What the ‘Tax Cuts and Jobs Act’ Will Mean for Cities

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After a last-minute procedural delay forced the House of Representatives into a re-vote, the Tax Cuts and Jobs Act (H.R. 1) this morning passed both houses of Congress. The bill  will now head to President Trump, who is expected to sign it into law.

The Senate had to make several last minute changes to the bill early this morning, which prompted the second House vote. While the procedural concerns delayed the process by a day, it did nothing to change the final outcome.

Over the last two weeks, Members of Congress and staffers from both chambers have raced to produce and pass a final bill onto the President’s desk before Christmas. We’ve been tracking tax reform for several months, so here’s a quick snapshot of what city leaders need to know about the final bill.

1) Publicly Issued Tax Exempt Municipal Bonds Continue to Be Safe

As a result of the efforts of thousands of local leaders, Congress heard the message that the tax exemption on publicly issued municipal bonds was not negotiable. While all versions of the bill protected this vital tool, Congress did take aim at other forms of bonds that help build stronger, healthier and more economically vibrant cities.

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2) Local Leaders Helped Save Private Activity Bonds (PABs) in Final Bill

The House version of the bill proposed eliminating the exemption for interest earned on PABs, but the Senate bill spared this tool that helps finance city infrastructure like hospitals, water-sewage systems, transit systems and university campuses.

Local leaders helped stress the importance of PABs to their members of Congress, while NLC staff helped rally signatures from members of Congress for a letter of support out of Congressman Sam Graves’ (R-MO-6) office. A nationwide advocacy effort pushed the needle and resulted in a final bill that preserves the tax exemption for PABs.

3) Advance Refunding Bonds Lose their Preferential Tax Treatment

The final bill slashes the tax exemption for interest earned on one-time refunding bonds. Local leaders continue to stress the utility of these bonds that have the potential to save cities millions, and we remain hopeful that technical corrections in the future may reinstate this tool.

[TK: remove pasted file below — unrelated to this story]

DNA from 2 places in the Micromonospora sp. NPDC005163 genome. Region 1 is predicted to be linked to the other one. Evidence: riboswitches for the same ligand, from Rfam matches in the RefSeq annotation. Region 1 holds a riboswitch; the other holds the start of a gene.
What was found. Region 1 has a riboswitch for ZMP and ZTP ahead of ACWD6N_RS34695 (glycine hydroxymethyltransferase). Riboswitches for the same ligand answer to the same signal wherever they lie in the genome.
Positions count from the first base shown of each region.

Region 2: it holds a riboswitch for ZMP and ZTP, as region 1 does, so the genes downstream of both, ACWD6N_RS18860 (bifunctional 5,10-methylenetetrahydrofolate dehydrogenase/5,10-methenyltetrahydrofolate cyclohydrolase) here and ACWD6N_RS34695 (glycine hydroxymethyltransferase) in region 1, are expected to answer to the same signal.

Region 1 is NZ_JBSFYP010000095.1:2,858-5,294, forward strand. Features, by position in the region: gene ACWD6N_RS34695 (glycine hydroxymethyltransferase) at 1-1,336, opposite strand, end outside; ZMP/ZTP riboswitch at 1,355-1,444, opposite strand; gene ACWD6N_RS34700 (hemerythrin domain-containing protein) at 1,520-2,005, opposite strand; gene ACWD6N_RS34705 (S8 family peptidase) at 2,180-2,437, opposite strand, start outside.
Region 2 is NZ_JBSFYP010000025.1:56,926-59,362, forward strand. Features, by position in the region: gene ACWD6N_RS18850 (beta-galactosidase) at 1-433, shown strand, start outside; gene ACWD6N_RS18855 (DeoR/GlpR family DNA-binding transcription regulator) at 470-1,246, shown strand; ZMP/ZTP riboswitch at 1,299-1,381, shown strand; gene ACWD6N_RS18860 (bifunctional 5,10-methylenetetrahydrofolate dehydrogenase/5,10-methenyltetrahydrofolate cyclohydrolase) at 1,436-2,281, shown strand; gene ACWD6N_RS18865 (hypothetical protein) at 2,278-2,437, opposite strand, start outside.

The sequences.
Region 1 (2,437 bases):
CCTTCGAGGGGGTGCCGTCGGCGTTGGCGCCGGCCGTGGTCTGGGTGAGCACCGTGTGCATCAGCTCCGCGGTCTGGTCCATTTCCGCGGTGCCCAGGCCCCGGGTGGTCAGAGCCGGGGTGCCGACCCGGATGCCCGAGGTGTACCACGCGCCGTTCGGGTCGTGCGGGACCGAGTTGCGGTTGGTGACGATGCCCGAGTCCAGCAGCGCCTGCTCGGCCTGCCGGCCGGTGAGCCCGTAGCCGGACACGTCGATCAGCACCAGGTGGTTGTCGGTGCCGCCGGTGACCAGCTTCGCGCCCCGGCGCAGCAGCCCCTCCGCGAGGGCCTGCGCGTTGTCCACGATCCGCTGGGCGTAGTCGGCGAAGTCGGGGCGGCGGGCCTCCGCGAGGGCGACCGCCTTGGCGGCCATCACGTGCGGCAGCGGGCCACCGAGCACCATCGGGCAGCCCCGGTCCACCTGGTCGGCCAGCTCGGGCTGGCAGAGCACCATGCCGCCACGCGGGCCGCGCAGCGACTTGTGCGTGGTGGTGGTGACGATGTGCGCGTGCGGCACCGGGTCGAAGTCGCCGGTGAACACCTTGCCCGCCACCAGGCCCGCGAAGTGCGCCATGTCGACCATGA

4) State and Local Tax Deduction (SALT) Continues to Be Restricted

One of the main city concerns of tax reform is how SALT would fare. The final bill maintains the deduction for up to $10k in property taxes combined with either income or sales tax. While this is real progress from where we started, it still puts the deduction beyond the reach of the millions of middle class families who currently deduct their local taxes.

5) Key Tax Credits Survive with Some Restrictions

Cities initially faced possible elimination of the Historic Tax Credit (HTC), New Markets Tax Credit (NMTC) and Low Income Housing Tax Credits (LIHTC). While the HTC and LIHTC were slightly limited, local leaders were mostly able to successfully advocate for and preserve important tax credits for cities.

6) Local Leaders Have Helped Make the Bill Better, But It’s Still a Step Back for Cities

In a time of increasing preemption and declining federal investment in cities, the state and local tax (SALT) deduction has been a lasting tool for protecting local decision-making when setting local tax rates. Coupled with the elimination of advance refunding bonds, we cannot afford further attempts to push cities to do more with less.

City leaders nationwide have worked hard to send clear messages to Congress and have succeeded in making a bad bill better, but the fact remains: this final tax bill continues to target some of the tools that help millions of middle class families and the cities in which they live.

Visit www.nlc.org/TaxReform to learn more about city priorities in tax reform.

brian-headshot About the author: Brian Egan is NLC’s Principal Associate for Finance, Administration and Intergovernmental Relations. Follow him on Twitter @BeegleME 

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